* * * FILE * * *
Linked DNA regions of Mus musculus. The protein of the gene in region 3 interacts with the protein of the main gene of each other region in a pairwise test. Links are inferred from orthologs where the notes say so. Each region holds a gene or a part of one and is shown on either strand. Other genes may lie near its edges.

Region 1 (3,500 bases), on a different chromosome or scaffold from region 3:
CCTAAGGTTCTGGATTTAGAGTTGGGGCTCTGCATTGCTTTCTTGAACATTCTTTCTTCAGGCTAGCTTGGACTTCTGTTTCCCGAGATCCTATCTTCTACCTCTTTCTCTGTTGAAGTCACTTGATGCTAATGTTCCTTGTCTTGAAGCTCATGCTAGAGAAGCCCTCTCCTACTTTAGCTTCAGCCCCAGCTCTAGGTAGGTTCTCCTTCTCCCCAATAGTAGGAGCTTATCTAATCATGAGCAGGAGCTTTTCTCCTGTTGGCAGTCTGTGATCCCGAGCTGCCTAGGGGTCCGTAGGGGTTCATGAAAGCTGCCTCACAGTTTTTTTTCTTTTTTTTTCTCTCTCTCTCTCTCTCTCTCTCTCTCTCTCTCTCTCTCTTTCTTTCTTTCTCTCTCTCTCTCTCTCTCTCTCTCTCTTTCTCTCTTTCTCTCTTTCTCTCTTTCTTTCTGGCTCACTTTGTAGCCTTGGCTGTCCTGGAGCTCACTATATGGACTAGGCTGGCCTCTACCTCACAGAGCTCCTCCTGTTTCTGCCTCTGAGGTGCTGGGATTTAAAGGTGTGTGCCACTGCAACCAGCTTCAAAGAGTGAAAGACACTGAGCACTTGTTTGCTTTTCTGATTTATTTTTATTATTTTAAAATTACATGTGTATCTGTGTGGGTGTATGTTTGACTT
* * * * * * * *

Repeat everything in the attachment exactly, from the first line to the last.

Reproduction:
Linked DNA regions of Mus musculus. The protein of the gene in region 3 interacts with the protein of the main gene of each other region in a pairwise test. Links are inferred from orthologs where the notes say so. Each region holds a gene or a part of one and is shown on either strand. Other genes may lie near its edges.

Region 1 (3,500 bases), on a different chromosome or scaffold from region 3:
CCTAAGGTTCTGGATTTAGAGTTGGGGCTCTGCATTGCTTTCTTGAACATTCTTTCTTCAGGCTAGCTTGGACTTCTGTTTCCCGAGATCCTATCTTCTACCTCTTTCTCTGTTGAAGTCACTTGATGCTAATGTTCCTTGTCTTGAAGCTCATGCTAGAGAAGCCCTCTCCTACTTTAGCTTCAGCCCCAGCTCTAGGTAGGTTCTCCTTCTCCCCAATAGTAGGAGCTTATCTAATCATGAGCAGGAGCTTTTCTCCTGTTGGCAGTCTGTGATCCCGAGCTGCCTAGGGGTCCGTAGGGGTTCATGAAAGCTGCCTCACAGTTTTTTTTCTTTTTTTTTCTCTCTCTCTCTCTCTCTCTCTCTCTCTCTCTCTCTCTCTTTCTTTCTTTCTCTCTCTCTCTCTCTCTCTCTCTCTCTTTCTCTCTTTCTCTCTTTCTCTCTTTCTTTCTGGCTCACTTTGTAGCCTTGGCTGTCCTGGAGCTCACTATATGGACTAGGCTGGCCTCTACCTCACAGAGCTCCTCCTGTTTCTGCCTCTGAGGTGCTGGGATTTAAAGGTGTGTGCCACTGCAACCAGCTTCAAAGAGTGAAAGACACTGAGCACTTGTTTGCTTTTCTGATTTATTTTTATTATTTTAAAATTACATGTGTATCTGTGTGGGTGTATGTTTGACTT